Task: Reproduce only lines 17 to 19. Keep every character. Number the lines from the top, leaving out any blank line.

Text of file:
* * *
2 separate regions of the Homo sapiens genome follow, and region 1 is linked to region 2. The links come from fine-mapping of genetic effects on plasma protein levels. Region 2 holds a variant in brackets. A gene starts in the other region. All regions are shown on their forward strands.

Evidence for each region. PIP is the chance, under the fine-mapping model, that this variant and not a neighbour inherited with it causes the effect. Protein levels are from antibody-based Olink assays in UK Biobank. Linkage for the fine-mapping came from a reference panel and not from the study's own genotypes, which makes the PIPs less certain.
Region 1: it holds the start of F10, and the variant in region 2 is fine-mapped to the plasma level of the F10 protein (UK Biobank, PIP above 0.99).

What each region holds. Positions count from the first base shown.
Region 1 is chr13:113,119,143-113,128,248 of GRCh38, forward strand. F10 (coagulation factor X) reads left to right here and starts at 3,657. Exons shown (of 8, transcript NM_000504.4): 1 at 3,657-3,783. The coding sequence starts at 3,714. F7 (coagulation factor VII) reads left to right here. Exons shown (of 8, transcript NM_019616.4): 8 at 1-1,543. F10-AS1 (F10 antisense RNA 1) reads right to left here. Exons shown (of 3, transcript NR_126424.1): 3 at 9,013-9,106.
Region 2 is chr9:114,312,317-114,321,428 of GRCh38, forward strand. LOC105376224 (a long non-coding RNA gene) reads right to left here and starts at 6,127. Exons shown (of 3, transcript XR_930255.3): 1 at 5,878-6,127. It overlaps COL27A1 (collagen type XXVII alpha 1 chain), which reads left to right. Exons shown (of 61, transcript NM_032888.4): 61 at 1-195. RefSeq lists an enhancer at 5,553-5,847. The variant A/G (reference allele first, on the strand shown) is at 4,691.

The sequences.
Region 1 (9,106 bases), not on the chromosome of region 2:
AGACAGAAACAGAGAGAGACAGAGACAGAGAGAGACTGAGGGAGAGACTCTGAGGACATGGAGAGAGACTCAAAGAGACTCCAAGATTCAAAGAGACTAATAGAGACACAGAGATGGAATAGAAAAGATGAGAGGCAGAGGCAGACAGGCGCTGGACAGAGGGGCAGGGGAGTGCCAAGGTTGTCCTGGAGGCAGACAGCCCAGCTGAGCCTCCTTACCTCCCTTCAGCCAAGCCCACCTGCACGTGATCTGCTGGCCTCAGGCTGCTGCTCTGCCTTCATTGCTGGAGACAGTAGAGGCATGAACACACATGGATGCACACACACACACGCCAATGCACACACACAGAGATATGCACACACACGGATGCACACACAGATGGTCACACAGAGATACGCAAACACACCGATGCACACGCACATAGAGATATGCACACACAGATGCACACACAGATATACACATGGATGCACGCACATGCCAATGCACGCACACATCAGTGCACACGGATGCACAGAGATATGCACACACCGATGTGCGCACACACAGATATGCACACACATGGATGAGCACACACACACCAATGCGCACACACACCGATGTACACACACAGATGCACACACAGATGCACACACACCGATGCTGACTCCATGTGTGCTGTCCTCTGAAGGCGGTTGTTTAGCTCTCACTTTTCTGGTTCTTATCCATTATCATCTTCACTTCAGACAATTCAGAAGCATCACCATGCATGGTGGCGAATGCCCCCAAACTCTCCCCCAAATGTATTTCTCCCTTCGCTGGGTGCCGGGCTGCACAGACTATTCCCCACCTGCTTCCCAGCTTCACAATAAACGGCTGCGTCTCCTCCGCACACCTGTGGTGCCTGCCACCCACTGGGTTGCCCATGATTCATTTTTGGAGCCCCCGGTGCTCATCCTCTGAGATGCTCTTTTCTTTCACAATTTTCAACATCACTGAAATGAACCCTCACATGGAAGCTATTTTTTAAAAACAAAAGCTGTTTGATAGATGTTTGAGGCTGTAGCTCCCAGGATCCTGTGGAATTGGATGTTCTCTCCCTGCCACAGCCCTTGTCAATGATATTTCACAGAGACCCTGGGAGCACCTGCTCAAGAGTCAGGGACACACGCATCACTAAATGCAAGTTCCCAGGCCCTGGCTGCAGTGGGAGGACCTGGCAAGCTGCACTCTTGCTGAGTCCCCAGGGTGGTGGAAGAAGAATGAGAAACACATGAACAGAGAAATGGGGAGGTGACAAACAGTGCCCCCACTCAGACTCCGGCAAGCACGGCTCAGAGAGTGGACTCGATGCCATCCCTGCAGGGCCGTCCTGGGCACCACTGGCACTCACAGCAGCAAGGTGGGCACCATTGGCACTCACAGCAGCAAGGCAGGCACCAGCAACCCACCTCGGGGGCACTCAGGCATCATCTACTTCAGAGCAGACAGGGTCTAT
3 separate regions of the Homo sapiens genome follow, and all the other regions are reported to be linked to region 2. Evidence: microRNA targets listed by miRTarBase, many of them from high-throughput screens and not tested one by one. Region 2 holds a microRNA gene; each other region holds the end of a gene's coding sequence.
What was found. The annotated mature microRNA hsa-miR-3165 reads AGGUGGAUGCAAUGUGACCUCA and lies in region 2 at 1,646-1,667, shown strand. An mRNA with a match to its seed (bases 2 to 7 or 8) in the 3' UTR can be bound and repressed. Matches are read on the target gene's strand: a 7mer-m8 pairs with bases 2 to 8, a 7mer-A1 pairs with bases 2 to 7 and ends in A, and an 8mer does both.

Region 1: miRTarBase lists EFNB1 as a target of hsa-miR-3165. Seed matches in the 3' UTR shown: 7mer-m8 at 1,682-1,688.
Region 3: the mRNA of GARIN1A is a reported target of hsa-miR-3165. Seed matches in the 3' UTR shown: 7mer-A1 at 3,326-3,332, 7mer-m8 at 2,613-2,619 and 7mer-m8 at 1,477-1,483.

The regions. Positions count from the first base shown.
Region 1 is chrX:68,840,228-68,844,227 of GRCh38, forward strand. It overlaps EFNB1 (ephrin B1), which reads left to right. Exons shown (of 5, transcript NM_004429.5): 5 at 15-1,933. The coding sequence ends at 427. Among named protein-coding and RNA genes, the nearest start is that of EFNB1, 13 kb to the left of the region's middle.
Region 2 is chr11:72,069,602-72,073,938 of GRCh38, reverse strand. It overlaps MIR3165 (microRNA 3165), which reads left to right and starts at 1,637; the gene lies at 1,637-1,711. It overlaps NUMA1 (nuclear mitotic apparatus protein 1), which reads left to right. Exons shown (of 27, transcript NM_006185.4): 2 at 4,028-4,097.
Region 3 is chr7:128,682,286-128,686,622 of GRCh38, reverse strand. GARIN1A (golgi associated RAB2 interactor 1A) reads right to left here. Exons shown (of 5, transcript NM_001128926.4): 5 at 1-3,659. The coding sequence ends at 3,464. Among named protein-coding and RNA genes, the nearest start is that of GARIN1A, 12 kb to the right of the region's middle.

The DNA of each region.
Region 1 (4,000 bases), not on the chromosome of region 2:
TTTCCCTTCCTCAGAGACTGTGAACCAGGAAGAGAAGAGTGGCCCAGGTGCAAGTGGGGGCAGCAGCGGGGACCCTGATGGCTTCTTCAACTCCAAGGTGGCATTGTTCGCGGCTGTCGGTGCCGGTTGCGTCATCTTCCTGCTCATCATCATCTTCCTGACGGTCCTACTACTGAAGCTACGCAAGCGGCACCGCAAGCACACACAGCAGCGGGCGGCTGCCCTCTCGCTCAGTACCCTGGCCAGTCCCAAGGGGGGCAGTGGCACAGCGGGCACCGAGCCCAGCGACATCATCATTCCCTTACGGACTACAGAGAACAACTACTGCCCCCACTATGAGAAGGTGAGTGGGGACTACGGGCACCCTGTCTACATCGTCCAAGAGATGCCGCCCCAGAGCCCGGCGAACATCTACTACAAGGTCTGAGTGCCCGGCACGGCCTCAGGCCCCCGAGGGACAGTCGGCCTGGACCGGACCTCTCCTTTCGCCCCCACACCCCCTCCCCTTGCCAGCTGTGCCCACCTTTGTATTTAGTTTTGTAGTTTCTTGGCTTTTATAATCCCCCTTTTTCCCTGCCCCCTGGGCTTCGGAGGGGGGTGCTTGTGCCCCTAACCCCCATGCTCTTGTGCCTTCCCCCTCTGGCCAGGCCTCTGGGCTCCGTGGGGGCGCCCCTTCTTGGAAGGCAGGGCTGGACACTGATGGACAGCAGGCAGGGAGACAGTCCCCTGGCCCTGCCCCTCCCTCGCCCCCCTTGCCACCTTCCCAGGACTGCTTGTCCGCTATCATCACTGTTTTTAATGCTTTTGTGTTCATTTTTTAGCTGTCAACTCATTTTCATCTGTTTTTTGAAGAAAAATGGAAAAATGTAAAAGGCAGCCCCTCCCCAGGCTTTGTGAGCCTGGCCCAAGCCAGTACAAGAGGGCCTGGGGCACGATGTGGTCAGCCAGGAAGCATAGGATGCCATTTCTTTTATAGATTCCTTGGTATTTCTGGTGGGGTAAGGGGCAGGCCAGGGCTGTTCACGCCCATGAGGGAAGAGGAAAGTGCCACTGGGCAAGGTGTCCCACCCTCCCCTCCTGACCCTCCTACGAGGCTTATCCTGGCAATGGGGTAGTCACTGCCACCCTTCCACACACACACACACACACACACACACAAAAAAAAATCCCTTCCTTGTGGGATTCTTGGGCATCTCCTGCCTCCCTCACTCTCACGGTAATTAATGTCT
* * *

Region 3 is chr7:128,682,286-128,686,622 of GRCh38, reverse strand. GARIN1A (golgi associated RAB2 interactor 1A) reads right to left here. Exons shown (of 5, transcript NM_001128926.4): 5 at 1-3,659. The coding sequence ends at 3,464. Among named protein-coding and RNA genes, the nearest start is that of GARIN1A, 12 kb to the right of the region's middle.

The DNA of each region.
Region 1 (4,000 bases), not on the chromosome of region 2: